Northern Ireland

Political stability in Northern Ireland is 'UK responsibility'

Theresa May
Image caption Taoiseach Enda Kenny indicated he had agreed with British Prime Minister Theresa May there would be no return to direct rule

The British government has stressed that maintaining political stability in Northern Ireland is a UK responsibility.

The comment follows a statement from the Taoiseach (Irish prime minister) Enda Kenny indicating he had agreed with British Prime Minister Theresa May there will be no return to direct rule.

The UK government wants to see a power-sharing executive restored.

A government spokesperson said: "We are not speculating on any other outcome."

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Image caption Enda Kenny said Northern Ireland political talks and Brexit will are his "immediate priorities"

"We remain firmly focused on securing the resumption of devolved government and the formation of an Executive within the statutory timeframe of 27 March," the spokesperson added.

The Taoiseach told an audience at Bloomberg's offices in New York: "I hope that the elected members of the assembly will now focus through their parties on actually putting an executive in place within the three weeks from the date of the election.

Analysis - BBC News NI's Political Editor Mark Devenport

During his St Patrick's Day visit to the United States Enda Kenny made two striking comments about Northern Ireland first saying he had a deal with Theresa May on no return to direct rule and then indicating he wishes to remain in office until there is a resolution to the deadlock at Stormont.

Initially the UK government appeared reluctant to respond but they have now underlined that they see maintaining political stability in Northern Ireland as the UK's responsibility and that ministers are still focussing on the 27 March deadline for restoring the power sharing executive

The statement does not directly deny Mr Kenny's claims regarding a prime ministerial deal but nor does it substantiate them or lend credence to speculation about a second election

"If that doesn't happen the secretary of state for Northern Ireland (James Brokenshire) would then either have to hold further elections or have direct rule again from Britain.

"I have spoken very clearly to the British prime minister and we are both agreed that there will be no return to direct rule from London.

Image caption Talks between Northern Ireland's political parties and the UK and Irish governments are continuing with a view to restoring a power-sharing executive at Stormont

"So I do hope that the executive can be put in place, because this has implications for the peace process."

The DUP MP Jeffrey Donaldson told the BBC's Sunday News that he was not aware of any agreement between Mrs May and Mr Kenny regarding no return to direct rule.

"We had no indication from the government at Westminster that they have agreed that line with Dublin so I think Enda was pushing the boat out a little on that one," he said.

Talks between Northern Ireland's political parties and the UK and Irish governments are continuing with a view to restoring a power-sharing executive at Stormont after this month's assembly election.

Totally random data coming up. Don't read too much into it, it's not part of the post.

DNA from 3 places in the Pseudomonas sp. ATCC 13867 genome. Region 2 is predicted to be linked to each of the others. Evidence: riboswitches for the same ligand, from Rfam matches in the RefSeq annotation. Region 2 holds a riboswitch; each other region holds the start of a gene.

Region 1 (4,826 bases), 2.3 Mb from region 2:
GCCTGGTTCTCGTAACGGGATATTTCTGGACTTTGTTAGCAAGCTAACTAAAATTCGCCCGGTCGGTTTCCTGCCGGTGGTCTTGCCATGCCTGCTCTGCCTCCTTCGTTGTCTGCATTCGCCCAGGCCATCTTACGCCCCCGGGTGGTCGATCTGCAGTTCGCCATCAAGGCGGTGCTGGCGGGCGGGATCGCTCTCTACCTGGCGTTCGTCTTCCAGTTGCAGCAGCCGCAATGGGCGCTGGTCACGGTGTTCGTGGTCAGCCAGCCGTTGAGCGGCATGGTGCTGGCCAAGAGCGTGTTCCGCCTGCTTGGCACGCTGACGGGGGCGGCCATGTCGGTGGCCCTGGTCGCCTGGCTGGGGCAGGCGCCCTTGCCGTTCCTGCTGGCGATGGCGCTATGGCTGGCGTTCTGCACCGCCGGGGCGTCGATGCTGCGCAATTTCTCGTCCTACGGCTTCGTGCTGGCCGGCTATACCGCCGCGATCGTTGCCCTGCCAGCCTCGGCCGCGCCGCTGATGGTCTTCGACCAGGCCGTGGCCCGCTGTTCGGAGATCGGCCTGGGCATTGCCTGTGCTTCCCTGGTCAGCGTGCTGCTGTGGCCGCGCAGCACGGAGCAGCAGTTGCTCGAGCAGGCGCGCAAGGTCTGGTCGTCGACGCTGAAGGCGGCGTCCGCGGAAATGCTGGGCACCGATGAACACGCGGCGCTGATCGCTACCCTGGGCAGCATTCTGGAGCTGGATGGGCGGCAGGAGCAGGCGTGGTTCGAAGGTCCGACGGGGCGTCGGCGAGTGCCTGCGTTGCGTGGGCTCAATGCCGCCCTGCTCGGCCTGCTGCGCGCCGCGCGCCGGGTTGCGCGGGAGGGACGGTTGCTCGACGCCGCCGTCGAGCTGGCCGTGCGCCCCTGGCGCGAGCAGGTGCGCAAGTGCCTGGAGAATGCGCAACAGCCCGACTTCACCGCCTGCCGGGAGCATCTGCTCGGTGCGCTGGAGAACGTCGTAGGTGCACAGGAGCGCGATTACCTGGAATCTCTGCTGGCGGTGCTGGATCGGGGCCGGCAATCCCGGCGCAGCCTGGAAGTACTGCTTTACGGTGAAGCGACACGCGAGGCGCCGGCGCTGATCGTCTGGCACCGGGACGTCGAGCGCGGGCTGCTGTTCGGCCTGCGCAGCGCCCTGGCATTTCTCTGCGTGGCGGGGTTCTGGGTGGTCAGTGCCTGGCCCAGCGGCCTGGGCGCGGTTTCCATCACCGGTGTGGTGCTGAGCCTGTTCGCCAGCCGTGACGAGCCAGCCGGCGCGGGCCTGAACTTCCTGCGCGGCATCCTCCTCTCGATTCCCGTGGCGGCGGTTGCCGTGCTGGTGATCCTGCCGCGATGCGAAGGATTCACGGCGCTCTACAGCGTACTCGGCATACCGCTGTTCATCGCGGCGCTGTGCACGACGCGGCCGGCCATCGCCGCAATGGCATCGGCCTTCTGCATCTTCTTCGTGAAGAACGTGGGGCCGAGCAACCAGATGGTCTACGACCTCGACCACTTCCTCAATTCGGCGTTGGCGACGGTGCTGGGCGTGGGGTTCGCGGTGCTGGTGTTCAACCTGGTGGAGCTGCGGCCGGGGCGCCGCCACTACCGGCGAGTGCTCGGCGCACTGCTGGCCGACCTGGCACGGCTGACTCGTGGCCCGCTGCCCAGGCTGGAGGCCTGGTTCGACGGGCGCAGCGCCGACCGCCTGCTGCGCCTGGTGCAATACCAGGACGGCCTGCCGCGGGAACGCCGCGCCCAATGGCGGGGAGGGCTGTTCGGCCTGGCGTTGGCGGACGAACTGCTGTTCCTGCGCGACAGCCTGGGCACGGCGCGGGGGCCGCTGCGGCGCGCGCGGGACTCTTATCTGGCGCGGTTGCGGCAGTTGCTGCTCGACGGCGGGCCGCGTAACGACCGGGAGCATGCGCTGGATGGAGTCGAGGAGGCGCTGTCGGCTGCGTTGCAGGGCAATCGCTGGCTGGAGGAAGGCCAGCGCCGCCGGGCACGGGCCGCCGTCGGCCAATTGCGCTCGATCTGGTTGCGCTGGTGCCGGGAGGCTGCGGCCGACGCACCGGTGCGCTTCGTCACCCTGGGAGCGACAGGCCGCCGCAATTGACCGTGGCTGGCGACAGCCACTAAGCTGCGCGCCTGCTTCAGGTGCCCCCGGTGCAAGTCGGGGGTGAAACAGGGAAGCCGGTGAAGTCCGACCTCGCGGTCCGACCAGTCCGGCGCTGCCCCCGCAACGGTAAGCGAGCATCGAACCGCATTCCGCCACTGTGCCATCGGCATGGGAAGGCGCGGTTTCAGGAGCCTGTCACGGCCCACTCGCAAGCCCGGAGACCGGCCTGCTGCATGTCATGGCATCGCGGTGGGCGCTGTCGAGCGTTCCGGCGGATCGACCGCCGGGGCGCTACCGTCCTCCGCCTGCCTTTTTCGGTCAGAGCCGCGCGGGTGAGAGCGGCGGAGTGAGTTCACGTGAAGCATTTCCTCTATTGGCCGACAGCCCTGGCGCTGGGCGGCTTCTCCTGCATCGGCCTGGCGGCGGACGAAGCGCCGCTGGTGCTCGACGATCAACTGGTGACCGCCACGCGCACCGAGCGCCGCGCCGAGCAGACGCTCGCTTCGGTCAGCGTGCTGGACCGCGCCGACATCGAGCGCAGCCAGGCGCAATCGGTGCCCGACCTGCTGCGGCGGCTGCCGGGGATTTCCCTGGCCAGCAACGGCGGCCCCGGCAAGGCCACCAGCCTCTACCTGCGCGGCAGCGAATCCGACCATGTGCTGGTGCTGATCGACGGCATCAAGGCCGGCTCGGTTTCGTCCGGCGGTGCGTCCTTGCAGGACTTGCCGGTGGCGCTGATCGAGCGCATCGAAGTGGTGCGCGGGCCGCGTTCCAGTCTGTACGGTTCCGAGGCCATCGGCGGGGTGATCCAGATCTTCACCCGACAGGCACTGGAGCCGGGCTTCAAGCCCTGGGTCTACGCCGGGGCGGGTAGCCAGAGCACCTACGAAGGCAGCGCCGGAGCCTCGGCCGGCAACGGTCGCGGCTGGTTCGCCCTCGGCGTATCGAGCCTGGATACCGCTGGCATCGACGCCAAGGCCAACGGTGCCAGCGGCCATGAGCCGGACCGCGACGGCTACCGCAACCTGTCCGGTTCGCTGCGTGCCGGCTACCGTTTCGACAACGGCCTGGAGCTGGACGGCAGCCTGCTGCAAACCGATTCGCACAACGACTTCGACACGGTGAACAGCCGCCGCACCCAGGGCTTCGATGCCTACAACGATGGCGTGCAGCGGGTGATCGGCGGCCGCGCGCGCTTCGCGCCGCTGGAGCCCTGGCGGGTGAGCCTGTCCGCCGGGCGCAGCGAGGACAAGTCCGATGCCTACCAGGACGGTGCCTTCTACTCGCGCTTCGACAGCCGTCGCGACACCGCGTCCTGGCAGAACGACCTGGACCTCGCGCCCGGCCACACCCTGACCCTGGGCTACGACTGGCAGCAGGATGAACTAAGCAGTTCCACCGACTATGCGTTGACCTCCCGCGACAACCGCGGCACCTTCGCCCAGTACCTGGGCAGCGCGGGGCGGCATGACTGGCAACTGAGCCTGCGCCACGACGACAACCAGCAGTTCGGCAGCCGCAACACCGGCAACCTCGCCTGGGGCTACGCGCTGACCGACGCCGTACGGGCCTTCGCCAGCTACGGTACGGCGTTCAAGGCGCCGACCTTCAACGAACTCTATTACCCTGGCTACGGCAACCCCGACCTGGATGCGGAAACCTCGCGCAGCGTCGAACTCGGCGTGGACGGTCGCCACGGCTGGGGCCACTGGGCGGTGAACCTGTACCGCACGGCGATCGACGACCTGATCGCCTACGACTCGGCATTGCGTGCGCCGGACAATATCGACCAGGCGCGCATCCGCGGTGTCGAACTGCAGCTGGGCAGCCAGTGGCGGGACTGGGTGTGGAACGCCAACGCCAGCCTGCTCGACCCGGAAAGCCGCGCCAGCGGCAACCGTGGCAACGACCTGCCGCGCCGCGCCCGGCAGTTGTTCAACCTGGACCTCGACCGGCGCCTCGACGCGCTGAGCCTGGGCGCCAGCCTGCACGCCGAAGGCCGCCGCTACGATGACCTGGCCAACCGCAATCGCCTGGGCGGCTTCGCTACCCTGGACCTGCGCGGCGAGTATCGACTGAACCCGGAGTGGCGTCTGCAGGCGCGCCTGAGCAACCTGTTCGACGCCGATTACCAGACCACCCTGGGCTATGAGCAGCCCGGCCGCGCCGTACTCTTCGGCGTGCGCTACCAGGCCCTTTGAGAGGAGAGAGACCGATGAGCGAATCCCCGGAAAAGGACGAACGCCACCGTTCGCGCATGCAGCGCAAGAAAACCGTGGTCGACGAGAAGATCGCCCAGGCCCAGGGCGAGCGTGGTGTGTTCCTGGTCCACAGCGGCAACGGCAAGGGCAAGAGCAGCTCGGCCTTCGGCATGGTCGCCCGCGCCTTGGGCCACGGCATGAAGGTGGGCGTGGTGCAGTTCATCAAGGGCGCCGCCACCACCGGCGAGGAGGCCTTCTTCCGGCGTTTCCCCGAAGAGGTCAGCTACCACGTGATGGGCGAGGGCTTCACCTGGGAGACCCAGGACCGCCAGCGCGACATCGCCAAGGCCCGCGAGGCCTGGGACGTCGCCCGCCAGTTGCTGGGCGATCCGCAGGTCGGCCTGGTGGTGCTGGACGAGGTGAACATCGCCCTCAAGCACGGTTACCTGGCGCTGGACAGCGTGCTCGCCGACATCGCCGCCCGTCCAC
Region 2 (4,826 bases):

A third week of negotiations are due to resume on Monday.

Irish Prime Minister Enda Kenny has indicated that he will not step down until political uncertainty in Northern Ireland and over Brexit is resolved.

Speaking during a week-long visit to the United States, he said those issues are his "immediate priorities".

Mr Kenny will return to Dublin on Saturday, having met US President Donald Trump on his trip to America.

Critics within his Fine Gael party have been pressing for him to give a timetable for his departure as leader.

Last month, the Irish coalition government, made up of Fine Gael and the Independent Alliance, survived a vote of no confidence in parliament.

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Image caption Mr Kenny met President Donald Trump at the White House on Thursday

Before leaving Ireland for his annual engagements in the US to mark St Patrick's Day, Mr Kenny told his party that he would address his future "effectively and conclusively" when he returned.

But during the St Patrick's Day parade in New York on Friday, he said that political talks in Northern Ireland and forming a standpoint on Brexit would "take precedence over everything else".

"I have a number of immediate priorities on my desk when I arrive back tomorrow morning," he told Irish journalists.

"You can't have a situation where you have no leadership in Northern Ireland.

"Do you not think it is appropriate that the immediate priority is to have an executive functioning in Northern Ireland?"

Talks between Northern Ireland's political parties and the UK and Irish governments are continuing with a view to restoring a power-sharing executive at Stormont after this month's assembly election.

Image copyright AP
Image caption Mr Kenny was in New York for the St Patrick's Day parade, where thousands of people lined Fifth Avenue

Mr Kenny also said that it was important for him to "get an agreed negotiating stance" with other European Union member states ahead of talks with the UK over its withdrawal from the union.

UK Prime Minister Theresa May has said she will begin the Brexit process by the end of this month, a move that looks set to have major implications for the neighbouring Republic of Ireland.

"It's going to affect everybody in our country - these are two immediate priorities," Mr Kenny said.

Mr Kenny was re-elected as Taoiseach (Irish prime minister) in May 2016, after a general election that produced no outright winner.

He has led Fine Gael since 2002 and held the office of Taoiseach since 2011.

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